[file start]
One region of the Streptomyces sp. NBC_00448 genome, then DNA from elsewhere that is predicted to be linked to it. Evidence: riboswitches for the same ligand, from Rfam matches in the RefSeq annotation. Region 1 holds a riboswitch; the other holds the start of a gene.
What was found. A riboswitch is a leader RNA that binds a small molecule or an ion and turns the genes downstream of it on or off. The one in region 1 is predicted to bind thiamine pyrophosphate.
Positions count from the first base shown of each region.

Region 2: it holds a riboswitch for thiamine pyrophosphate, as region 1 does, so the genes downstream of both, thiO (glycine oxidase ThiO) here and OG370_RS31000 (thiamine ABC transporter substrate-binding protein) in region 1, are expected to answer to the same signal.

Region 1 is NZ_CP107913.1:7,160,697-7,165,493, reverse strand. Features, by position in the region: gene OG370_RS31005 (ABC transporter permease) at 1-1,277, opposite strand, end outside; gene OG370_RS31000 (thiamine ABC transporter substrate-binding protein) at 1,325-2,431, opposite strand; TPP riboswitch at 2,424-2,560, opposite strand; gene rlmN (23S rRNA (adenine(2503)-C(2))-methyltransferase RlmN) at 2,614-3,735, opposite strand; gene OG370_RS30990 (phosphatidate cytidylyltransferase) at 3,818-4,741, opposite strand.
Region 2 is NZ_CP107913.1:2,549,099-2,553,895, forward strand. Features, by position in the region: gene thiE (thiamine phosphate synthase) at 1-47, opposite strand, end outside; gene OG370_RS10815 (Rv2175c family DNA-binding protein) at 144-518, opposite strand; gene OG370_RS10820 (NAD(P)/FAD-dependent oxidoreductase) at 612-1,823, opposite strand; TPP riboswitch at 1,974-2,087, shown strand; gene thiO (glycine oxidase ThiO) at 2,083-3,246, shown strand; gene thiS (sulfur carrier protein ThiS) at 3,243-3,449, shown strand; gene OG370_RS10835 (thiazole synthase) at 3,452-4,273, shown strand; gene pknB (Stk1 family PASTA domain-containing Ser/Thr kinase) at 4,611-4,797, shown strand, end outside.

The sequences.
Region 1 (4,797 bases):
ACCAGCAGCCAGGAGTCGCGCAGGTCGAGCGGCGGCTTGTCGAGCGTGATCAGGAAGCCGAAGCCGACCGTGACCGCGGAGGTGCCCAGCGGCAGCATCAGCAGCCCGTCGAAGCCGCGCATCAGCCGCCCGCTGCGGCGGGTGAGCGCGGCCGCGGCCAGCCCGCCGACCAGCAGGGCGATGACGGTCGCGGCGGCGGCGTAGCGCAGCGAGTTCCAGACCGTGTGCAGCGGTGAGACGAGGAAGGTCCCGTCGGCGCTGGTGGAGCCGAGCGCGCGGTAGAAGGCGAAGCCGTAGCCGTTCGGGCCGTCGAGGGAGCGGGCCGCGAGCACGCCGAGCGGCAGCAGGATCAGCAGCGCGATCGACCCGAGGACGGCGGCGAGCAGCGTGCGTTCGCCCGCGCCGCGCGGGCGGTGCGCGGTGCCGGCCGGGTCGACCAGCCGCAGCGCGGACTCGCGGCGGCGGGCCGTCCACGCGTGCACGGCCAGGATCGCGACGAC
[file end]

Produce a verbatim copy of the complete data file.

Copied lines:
One region of the Streptomyces sp. NBC_00448 genome, then DNA from elsewhere that is predicted to be linked to it. Evidence: riboswitches for the same ligand, from Rfam matches in the RefSeq annotation. Region 1 holds a riboswitch; the other holds the start of a gene.
What was found. A riboswitch is a leader RNA that binds a small molecule or an ion and turns the genes downstream of it on or off. The one in region 1 is predicted to bind thiamine pyrophosphate.
Positions count from the first base shown of each region.

Region 2: it holds a riboswitch for thiamine pyrophosphate, as region 1 does, so the genes downstream of both, thiO (glycine oxidase ThiO) here and OG370_RS31000 (thiamine ABC transporter substrate-binding protein) in region 1, are expected to answer to the same signal.

Region 1 is NZ_CP107913.1:7,160,697-7,165,493, reverse strand. Features, by position in the region: gene OG370_RS31005 (ABC transporter permease) at 1-1,277, opposite strand, end outside; gene OG370_RS31000 (thiamine ABC transporter substrate-binding protein) at 1,325-2,431, opposite strand; TPP riboswitch at 2,424-2,560, opposite strand; gene rlmN (23S rRNA (adenine(2503)-C(2))-methyltransferase RlmN) at 2,614-3,735, opposite strand; gene OG370_RS30990 (phosphatidate cytidylyltransferase) at 3,818-4,741, opposite strand.
Region 2 is NZ_CP107913.1:2,549,099-2,553,895, forward strand. Features, by position in the region: gene thiE (thiamine phosphate synthase) at 1-47, opposite strand, end outside; gene OG370_RS10815 (Rv2175c family DNA-binding protein) at 144-518, opposite strand; gene OG370_RS10820 (NAD(P)/FAD-dependent oxidoreductase) at 612-1,823, opposite strand; TPP riboswitch at 1,974-2,087, shown strand; gene thiO (glycine oxidase ThiO) at 2,083-3,246, shown strand; gene thiS (sulfur carrier protein ThiS) at 3,243-3,449, shown strand; gene OG370_RS10835 (thiazole synthase) at 3,452-4,273, shown strand; gene pknB (Stk1 family PASTA domain-containing Ser/Thr kinase) at 4,611-4,797, shown strand, end outside.

The sequences.
Region 1 (4,797 bases):
ACCAGCAGCCAGGAGTCGCGCAGGTCGAGCGGCGGCTTGTCGAGCGTGATCAGGAAGCCGAAGCCGACCGTGACCGCGGAGGTGCCCAGCGGCAGCATCAGCAGCCCGTCGAAGCCGCGCATCAGCCGCCCGCTGCGGCGGGTGAGCGCGGCCGCGGCCAGCCCGCCGACCAGCAGGGCGATGACGGTCGCGGCGGCGGCGTAGCGCAGCGAGTTCCAGACCGTGTGCAGCGGTGAGACGAGGAAGGTCCCGTCGGCGCTGGTGGAGCCGAGCGCGCGGTAGAAGGCGAAGCCGTAGCCGTTCGGGCCGTCGAGGGAGCGGGCCGCGAGCACGCCGAGCGGCAGCAGGATCAGCAGCGCGATCGACCCGAGGACGGCGGCGAGCAGCGTGCGTTCGCCCGCGCCGCGCGGGCGGTGCGCGGTGCCGGCCGGGTCGACCAGCCGCAGCGCGGACTCGCGGCGGCGGGCCGTCCACGCGTGCACGGCCAGGATCGCGACGAC